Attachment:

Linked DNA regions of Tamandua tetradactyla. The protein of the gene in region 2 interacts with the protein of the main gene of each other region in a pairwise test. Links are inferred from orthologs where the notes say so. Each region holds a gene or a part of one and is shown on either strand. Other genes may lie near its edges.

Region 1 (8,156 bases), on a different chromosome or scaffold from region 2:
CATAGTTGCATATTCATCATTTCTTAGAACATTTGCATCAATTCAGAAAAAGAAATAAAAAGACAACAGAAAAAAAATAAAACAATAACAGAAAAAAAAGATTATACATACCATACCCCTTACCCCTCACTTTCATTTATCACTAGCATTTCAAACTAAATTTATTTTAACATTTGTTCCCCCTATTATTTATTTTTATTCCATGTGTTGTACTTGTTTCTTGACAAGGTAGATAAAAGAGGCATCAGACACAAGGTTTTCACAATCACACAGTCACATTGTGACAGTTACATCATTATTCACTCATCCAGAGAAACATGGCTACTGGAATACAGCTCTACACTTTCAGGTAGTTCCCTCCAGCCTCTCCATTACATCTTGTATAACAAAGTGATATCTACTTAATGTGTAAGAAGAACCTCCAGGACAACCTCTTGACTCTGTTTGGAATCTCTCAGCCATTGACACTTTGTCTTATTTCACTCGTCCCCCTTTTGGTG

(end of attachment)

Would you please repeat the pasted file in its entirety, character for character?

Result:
Linked DNA regions of Tamandua tetradactyla. The protein of the gene in region 2 interacts with the protein of the main gene of each other region in a pairwise test. Links are inferred from orthologs where the notes say so. Each region holds a gene or a part of one and is shown on either strand. Other genes may lie near its edges.

Region 1 (8,156 bases), on a different chromosome or scaffold from region 2:
CATAGTTGCATATTCATCATTTCTTAGAACATTTGCATCAATTCAGAAAAAGAAATAAAAAGACAACAGAAAAAAAATAAAACAATAACAGAAAAAAAAGATTATACATACCATACCCCTTACCCCTCACTTTCATTTATCACTAGCATTTCAAACTAAATTTATTTTAACATTTGTTCCCCCTATTATTTATTTTTATTCCATGTGTTGTACTTGTTTCTTGACAAGGTAGATAAAAGAGGCATCAGACACAAGGTTTTCACAATCACACAGTCACATTGTGACAGTTACATCATTATTCACTCATCCAGAGAAACATGGCTACTGGAATACAGCTCTACACTTTCAGGTAGTTCCCTCCAGCCTCTCCATTACATCTTGTATAACAAAGTGATATCTACTTAATGTGTAAGAAGAACCTCCAGGACAACCTCTTGACTCTGTTTGGAATCTCTCAGCCATTGACACTTTGTCTTATTTCACTCGTCCCCCTTTTGGTG